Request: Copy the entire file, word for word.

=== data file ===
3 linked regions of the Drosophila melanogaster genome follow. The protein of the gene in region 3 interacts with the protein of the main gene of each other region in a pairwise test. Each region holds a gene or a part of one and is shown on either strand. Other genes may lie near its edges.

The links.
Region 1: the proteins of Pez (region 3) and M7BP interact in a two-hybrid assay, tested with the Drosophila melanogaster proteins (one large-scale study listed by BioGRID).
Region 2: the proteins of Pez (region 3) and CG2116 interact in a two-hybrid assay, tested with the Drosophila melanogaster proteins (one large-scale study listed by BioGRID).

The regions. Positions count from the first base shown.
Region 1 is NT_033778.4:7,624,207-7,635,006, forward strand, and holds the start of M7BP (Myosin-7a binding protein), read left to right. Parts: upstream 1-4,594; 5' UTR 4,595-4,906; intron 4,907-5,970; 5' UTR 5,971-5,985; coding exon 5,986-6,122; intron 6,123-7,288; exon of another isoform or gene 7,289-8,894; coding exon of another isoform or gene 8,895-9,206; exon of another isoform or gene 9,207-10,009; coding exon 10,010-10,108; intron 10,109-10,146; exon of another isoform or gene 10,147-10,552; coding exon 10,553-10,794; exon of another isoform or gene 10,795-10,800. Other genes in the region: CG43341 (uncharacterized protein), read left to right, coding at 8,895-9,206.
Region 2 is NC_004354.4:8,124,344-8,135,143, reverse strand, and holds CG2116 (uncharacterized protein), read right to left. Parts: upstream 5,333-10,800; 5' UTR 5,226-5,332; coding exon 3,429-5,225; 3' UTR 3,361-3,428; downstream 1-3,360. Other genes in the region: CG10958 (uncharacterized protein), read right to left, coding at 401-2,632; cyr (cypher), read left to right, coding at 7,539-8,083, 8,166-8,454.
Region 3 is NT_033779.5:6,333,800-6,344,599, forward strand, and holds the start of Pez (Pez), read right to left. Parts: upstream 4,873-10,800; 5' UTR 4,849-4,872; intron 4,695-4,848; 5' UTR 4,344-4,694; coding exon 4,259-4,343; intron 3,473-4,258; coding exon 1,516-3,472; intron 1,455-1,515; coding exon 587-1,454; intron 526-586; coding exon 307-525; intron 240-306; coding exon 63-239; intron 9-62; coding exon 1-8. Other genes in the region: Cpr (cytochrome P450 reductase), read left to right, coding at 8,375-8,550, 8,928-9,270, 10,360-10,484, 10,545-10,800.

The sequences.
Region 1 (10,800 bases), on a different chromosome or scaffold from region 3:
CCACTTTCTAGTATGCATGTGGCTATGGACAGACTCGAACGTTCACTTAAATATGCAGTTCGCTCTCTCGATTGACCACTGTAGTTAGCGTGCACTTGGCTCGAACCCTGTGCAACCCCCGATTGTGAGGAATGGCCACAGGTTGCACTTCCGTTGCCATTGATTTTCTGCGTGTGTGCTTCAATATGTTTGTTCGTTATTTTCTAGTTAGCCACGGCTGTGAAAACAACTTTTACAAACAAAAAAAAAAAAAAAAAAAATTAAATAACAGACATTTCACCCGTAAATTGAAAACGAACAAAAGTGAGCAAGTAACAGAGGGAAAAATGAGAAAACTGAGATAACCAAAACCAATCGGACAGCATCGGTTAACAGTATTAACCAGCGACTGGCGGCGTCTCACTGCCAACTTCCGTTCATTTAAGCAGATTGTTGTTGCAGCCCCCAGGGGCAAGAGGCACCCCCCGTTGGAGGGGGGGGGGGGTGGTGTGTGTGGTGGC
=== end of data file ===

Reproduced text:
3 linked regions of the Drosophila melanogaster genome follow. The protein of the gene in region 3 interacts with the protein of the main gene of each other region in a pairwise test. Each region holds a gene or a part of one and is shown on either strand. Other genes may lie near its edges.

The links.
Region 1: the proteins of Pez (region 3) and M7BP interact in a two-hybrid assay, tested with the Drosophila melanogaster proteins (one large-scale study listed by BioGRID).
Region 2: the proteins of Pez (region 3) and CG2116 interact in a two-hybrid assay, tested with the Drosophila melanogaster proteins (one large-scale study listed by BioGRID).

The regions. Positions count from the first base shown.
Region 1 is NT_033778.4:7,624,207-7,635,006, forward strand, and holds the start of M7BP (Myosin-7a binding protein), read left to right. Parts: upstream 1-4,594; 5' UTR 4,595-4,906; intron 4,907-5,970; 5' UTR 5,971-5,985; coding exon 5,986-6,122; intron 6,123-7,288; exon of another isoform or gene 7,289-8,894; coding exon of another isoform or gene 8,895-9,206; exon of another isoform or gene 9,207-10,009; coding exon 10,010-10,108; intron 10,109-10,146; exon of another isoform or gene 10,147-10,552; coding exon 10,553-10,794; exon of another isoform or gene 10,795-10,800. Other genes in the region: CG43341 (uncharacterized protein), read left to right, coding at 8,895-9,206.
Region 2 is NC_004354.4:8,124,344-8,135,143, reverse strand, and holds CG2116 (uncharacterized protein), read right to left. Parts: upstream 5,333-10,800; 5' UTR 5,226-5,332; coding exon 3,429-5,225; 3' UTR 3,361-3,428; downstream 1-3,360. Other genes in the region: CG10958 (uncharacterized protein), read right to left, coding at 401-2,632; cyr (cypher), read left to right, coding at 7,539-8,083, 8,166-8,454.
Region 3 is NT_033779.5:6,333,800-6,344,599, forward strand, and holds the start of Pez (Pez), read right to left. Parts: upstream 4,873-10,800; 5' UTR 4,849-4,872; intron 4,695-4,848; 5' UTR 4,344-4,694; coding exon 4,259-4,343; intron 3,473-4,258; coding exon 1,516-3,472; intron 1,455-1,515; coding exon 587-1,454; intron 526-586; coding exon 307-525; intron 240-306; coding exon 63-239; intron 9-62; coding exon 1-8. Other genes in the region: Cpr (cytochrome P450 reductase), read left to right, coding at 8,375-8,550, 8,928-9,270, 10,360-10,484, 10,545-10,800.

The sequences.
Region 1 (10,800 bases), on a different chromosome or scaffold from region 3:
CCACTTTCTAGTATGCATGTGGCTATGGACAGACTCGAACGTTCACTTAAATATGCAGTTCGCTCTCTCGATTGACCACTGTAGTTAGCGTGCACTTGGCTCGAACCCTGTGCAACCCCCGATTGTGAGGAATGGCCACAGGTTGCACTTCCGTTGCCATTGATTTTCTGCGTGTGTGCTTCAATATGTTTGTTCGTTATTTTCTAGTTAGCCACGGCTGTGAAAACAACTTTTACAAACAAAAAAAAAAAAAAAAAAAATTAAATAACAGACATTTCACCCGTAAATTGAAAACGAACAAAAGTGAGCAAGTAACAGAGGGAAAAATGAGAAAACTGAGATAACCAAAACCAATCGGACAGCATCGGTTAACAGTATTAACCAGCGACTGGCGGCGTCTCACTGCCAACTTCCGTTCATTTAAGCAGATTGTTGTTGCAGCCCCCAGGGGCAAGAGGCACCCCCCGTTGGAGGGGGGGGGGGGTGGTGTGTGTGGTGGC